Detroit Free Press, Julian H. Gonzalez, File) DETROIT NEWS OUT, TV OUT, INTERNET OUT, MAGAZINES OUT, NO SALES, MANDATORY CREDIT, Associated Press
GREEN BAY, Wis. — Green Bay Packers offensive lineman Evan Dietrich-Smith said Ndamukong Suh called him to apologize a few days after the Lions defensive lineman's infamous Thanksgiving Day stomp.
As far as Dietrich-Smith is concerned, that was the end of a widely publicized incident that got Suh suspended for two games — and briefly made Dietrich-Smith famous for all the wrong reasons.
"He's cool, he apologized, and there's no hard feelings and that's pretty much it," Dietrich-Smith said.
With the Lions coming to Lambeau Field for Sunday's regular-season finale, Dietrich-Smith doesn't expect anything out of the ordinary to happen between him and Suh if they're on the field together.
"I think we've all moved past it," Dietrich-Smith said. "It's a big learning experience for everybody. I think everyone in the league can take note of everything that happened and I think every player is going to take a step forward to move past that kind of stuff."
Even in the heat of the moment, Dietrich-Smith said he wasn't tempted to snap back at Suh.
"Stuff happens," Dietrich-Smith said. "It's football. It's an emotional game. Sometimes you get carried away and you learn from those kinds of things, and that's about it."
Dietrich-Smith is a backup for the Packers and was playing on Thanksgiving after an injury to right guard Josh Sitton. He has started four straight games since then because of injuries, three at right guard and one at left guard.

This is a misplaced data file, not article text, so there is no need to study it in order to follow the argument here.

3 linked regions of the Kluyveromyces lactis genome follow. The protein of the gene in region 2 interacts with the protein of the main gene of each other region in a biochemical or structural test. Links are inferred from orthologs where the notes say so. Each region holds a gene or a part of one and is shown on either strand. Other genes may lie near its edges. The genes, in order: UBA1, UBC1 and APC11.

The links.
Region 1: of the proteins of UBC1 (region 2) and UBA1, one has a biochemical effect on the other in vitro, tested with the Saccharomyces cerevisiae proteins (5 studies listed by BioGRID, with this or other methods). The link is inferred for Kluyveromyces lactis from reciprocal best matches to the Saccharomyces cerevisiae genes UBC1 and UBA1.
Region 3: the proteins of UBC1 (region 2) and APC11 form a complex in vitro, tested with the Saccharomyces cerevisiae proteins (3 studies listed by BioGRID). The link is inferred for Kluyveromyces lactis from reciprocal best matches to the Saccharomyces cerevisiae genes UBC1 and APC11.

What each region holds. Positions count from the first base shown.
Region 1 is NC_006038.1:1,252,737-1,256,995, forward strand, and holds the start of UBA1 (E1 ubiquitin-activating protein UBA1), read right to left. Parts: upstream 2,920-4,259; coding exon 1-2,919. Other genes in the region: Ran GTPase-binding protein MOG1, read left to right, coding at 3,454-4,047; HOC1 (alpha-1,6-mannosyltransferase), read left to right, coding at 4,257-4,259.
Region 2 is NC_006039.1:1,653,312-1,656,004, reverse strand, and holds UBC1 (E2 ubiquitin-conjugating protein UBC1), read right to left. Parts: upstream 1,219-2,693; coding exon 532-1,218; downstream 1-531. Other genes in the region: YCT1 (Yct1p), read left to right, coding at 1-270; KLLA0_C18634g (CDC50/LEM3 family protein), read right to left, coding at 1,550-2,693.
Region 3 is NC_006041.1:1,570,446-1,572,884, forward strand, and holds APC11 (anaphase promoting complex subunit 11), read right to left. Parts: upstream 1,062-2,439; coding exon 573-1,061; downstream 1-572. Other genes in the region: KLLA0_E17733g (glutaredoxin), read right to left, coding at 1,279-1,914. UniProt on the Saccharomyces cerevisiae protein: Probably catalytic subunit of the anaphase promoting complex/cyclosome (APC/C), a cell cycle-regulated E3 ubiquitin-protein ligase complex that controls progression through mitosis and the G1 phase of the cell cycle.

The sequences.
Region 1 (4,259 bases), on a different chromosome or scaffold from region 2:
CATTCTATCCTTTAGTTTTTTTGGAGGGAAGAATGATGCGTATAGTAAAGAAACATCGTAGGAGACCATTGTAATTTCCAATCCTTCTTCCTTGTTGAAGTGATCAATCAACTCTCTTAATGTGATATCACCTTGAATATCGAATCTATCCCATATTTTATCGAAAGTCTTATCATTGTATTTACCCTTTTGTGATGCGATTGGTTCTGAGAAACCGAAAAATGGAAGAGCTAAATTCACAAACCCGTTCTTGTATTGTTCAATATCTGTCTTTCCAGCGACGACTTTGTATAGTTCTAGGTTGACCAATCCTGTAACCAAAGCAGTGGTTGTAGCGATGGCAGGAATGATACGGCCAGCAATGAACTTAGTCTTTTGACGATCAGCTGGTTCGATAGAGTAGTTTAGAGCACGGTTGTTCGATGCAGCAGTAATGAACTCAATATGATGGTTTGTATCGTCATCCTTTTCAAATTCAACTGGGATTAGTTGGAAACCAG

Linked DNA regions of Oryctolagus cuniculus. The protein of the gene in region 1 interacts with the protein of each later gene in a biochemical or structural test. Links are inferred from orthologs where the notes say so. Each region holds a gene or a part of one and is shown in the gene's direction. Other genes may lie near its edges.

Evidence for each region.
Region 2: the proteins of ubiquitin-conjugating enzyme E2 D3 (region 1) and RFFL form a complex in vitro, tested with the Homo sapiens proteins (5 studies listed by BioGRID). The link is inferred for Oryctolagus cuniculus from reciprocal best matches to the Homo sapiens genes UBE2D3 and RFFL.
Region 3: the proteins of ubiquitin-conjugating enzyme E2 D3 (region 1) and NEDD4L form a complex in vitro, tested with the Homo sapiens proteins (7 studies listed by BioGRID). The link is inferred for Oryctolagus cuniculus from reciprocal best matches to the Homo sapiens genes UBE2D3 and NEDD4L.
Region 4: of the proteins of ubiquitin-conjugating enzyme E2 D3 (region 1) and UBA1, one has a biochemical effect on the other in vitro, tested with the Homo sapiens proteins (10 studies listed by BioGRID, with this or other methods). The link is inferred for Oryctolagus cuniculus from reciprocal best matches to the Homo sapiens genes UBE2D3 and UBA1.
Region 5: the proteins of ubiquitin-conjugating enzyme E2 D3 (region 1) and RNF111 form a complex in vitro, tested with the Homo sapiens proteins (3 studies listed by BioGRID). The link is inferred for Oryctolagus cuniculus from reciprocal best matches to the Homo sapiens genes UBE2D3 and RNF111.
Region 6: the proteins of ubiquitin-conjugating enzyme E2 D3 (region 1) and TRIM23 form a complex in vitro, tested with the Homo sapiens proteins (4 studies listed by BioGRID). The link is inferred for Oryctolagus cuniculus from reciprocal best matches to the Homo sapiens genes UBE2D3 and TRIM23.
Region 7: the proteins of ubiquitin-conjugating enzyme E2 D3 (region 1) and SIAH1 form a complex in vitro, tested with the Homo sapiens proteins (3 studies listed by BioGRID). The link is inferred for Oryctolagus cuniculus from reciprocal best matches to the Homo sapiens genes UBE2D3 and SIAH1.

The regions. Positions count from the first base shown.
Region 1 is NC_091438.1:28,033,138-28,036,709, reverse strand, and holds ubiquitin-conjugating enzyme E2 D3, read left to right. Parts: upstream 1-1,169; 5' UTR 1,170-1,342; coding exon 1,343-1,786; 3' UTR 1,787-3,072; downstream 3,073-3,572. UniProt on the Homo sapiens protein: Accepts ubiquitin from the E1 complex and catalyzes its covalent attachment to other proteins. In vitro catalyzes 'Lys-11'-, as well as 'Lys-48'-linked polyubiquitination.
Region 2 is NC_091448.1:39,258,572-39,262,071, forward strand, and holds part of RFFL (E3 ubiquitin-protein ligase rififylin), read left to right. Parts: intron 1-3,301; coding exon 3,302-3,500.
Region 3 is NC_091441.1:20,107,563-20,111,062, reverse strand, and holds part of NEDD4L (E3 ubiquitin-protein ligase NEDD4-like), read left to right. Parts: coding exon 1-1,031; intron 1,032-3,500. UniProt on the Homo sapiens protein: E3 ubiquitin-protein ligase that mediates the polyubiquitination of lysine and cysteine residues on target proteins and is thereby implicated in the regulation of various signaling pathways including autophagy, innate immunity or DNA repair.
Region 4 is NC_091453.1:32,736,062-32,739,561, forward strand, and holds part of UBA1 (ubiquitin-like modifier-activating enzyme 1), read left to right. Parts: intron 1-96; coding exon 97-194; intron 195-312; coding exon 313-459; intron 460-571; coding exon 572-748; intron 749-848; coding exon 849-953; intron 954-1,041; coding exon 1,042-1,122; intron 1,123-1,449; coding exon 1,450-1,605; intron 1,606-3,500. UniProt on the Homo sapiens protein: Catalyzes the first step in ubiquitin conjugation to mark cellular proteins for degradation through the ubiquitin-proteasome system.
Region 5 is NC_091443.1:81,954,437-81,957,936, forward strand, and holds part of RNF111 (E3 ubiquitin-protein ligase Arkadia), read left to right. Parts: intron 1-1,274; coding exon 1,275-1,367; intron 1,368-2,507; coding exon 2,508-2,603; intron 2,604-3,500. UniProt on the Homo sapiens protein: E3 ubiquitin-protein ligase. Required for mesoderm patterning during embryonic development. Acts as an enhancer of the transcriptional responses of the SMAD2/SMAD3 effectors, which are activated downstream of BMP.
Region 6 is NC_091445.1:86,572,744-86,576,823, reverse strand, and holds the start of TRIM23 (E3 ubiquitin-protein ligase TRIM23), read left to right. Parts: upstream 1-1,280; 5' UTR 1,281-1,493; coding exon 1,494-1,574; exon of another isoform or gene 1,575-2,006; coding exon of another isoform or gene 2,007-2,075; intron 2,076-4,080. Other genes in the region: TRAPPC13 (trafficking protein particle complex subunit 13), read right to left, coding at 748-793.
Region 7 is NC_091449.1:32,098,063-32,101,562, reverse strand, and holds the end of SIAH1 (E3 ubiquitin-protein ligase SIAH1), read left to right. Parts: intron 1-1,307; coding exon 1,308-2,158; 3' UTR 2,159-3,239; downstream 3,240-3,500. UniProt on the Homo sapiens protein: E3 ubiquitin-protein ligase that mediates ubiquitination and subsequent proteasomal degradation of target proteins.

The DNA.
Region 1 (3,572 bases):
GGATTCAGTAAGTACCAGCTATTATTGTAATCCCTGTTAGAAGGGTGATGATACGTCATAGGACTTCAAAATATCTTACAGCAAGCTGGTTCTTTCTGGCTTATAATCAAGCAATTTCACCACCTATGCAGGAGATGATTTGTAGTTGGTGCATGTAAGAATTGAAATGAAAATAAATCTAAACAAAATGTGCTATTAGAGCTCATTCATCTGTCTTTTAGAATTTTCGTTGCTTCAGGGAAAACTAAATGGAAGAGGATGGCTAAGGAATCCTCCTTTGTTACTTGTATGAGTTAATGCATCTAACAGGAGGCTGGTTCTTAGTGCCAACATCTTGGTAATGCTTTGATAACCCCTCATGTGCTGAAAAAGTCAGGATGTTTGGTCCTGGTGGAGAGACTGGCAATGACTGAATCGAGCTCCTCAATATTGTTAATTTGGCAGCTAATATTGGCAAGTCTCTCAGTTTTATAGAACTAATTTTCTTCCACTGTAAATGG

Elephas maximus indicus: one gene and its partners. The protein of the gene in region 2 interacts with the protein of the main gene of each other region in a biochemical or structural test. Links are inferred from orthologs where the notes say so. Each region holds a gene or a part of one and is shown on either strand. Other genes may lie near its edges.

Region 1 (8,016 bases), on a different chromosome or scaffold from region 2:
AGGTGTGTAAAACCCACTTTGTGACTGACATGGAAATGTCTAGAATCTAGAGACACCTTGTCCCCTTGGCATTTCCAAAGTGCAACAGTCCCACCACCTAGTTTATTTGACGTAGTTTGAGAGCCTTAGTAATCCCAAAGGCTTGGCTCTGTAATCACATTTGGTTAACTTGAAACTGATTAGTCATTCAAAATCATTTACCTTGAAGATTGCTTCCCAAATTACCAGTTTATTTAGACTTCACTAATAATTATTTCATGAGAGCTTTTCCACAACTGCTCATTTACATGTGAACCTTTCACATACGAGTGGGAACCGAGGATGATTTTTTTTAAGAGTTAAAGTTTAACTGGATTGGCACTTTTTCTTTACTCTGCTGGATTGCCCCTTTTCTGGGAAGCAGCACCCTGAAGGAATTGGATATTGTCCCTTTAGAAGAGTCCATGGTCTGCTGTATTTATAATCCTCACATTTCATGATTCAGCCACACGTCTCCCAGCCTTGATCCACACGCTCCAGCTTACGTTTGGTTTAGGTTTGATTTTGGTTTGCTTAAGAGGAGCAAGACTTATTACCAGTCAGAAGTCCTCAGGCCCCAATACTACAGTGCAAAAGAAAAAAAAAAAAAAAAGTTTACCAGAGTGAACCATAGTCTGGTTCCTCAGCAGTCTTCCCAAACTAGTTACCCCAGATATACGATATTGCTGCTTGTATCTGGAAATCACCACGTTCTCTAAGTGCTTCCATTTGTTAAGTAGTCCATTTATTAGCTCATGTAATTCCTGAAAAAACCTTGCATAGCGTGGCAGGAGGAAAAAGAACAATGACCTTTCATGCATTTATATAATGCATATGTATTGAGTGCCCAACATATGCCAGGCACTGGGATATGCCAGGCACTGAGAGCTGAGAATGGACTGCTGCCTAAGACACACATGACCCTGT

Now Dietrich-Smith hopes he'll be better known for his play instead of as the guy who was stomped by Suh.
"It's always better when it's about football," Dietrich-Smith said. "That's how we're always looking forward. Our performances on the field are always going to speak more than the words we (say) in the locker room."
Lions coach Jim Schwartz said he doesn't expect any retribution toward Suh from the Packers.
"Ndamukong didn't plan on doing that," Schwartz said in a conference call with members of the media in Green Bay. "He lost his composure in the heat of the moment. I'd be very, very surprised if any team — Green Bay Packers included — was to plan something like that. It's a very physical game, it's tough, sometimes people make decisions on the field, but I'd be very surprised if anything like that's premeditated."
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